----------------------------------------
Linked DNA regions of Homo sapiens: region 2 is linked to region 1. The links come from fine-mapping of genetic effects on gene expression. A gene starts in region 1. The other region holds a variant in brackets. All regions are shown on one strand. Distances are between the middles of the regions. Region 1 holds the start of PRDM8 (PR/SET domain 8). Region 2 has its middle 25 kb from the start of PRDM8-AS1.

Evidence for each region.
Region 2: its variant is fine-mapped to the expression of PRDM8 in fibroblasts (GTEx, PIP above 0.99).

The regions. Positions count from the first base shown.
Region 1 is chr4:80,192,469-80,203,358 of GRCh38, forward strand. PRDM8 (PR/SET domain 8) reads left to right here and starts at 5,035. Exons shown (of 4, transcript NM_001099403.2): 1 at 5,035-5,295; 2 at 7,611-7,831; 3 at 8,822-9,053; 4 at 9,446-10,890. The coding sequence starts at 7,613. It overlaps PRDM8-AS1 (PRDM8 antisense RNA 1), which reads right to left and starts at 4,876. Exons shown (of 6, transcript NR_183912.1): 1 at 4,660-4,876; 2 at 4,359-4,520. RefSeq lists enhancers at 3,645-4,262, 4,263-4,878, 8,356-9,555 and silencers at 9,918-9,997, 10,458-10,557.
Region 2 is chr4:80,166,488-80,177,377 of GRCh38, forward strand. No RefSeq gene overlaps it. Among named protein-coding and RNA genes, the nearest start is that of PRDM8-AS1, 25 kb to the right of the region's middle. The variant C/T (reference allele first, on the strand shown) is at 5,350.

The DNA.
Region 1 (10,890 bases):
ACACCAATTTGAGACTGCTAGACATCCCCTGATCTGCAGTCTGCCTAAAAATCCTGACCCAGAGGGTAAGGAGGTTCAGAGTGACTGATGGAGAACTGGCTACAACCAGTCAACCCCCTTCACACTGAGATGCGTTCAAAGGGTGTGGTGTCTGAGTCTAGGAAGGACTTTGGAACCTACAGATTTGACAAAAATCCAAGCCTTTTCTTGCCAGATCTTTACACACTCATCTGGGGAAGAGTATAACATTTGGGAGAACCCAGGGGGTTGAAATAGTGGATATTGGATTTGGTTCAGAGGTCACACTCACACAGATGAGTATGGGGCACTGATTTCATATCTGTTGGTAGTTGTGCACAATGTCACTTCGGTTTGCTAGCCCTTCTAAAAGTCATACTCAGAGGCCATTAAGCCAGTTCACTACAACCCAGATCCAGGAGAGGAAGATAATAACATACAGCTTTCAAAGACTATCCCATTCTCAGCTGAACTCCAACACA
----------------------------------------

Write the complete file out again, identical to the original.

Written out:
Linked DNA regions of Homo sapiens: region 2 is linked to region 1. The links come from fine-mapping of genetic effects on gene expression. A gene starts in region 1. The other region holds a variant in brackets. All regions are shown on one strand. Distances are between the middles of the regions. Region 1 holds the start of PRDM8 (PR/SET domain 8). Region 2 has its middle 25 kb from the start of PRDM8-AS1.

Evidence for each region.
Region 2: its variant is fine-mapped to the expression of PRDM8 in fibroblasts (GTEx, PIP above 0.99).

The regions. Positions count from the first base shown.
Region 1 is chr4:80,192,469-80,203,358 of GRCh38, forward strand. PRDM8 (PR/SET domain 8) reads left to right here and starts at 5,035. Exons shown (of 4, transcript NM_001099403.2): 1 at 5,035-5,295; 2 at 7,611-7,831; 3 at 8,822-9,053; 4 at 9,446-10,890. The coding sequence starts at 7,613. It overlaps PRDM8-AS1 (PRDM8 antisense RNA 1), which reads right to left and starts at 4,876. Exons shown (of 6, transcript NR_183912.1): 1 at 4,660-4,876; 2 at 4,359-4,520. RefSeq lists enhancers at 3,645-4,262, 4,263-4,878, 8,356-9,555 and silencers at 9,918-9,997, 10,458-10,557.
Region 2 is chr4:80,166,488-80,177,377 of GRCh38, forward strand. No RefSeq gene overlaps it. Among named protein-coding and RNA genes, the nearest start is that of PRDM8-AS1, 25 kb to the right of the region's middle. The variant C/T (reference allele first, on the strand shown) is at 5,350.

The DNA.
Region 1 (10,890 bases):
ACACCAATTTGAGACTGCTAGACATCCCCTGATCTGCAGTCTGCCTAAAAATCCTGACCCAGAGGGTAAGGAGGTTCAGAGTGACTGATGGAGAACTGGCTACAACCAGTCAACCCCCTTCACACTGAGATGCGTTCAAAGGGTGTGGTGTCTGAGTCTAGGAAGGACTTTGGAACCTACAGATTTGACAAAAATCCAAGCCTTTTCTTGCCAGATCTTTACACACTCATCTGGGGAAGAGTATAACATTTGGGAGAACCCAGGGGGTTGAAATAGTGGATATTGGATTTGGTTCAGAGGTCACACTCACACAGATGAGTATGGGGCACTGATTTCATATCTGTTGGTAGTTGTGCACAATGTCACTTCGGTTTGCTAGCCCTTCTAAAAGTCATACTCAGAGGCCATTAAGCCAGTTCACTACAACCCAGATCCAGGAGAGGAAGATAATAACATACAGCTTTCAAAGACTATCCCATTCTCAGCTGAACTCCAACACA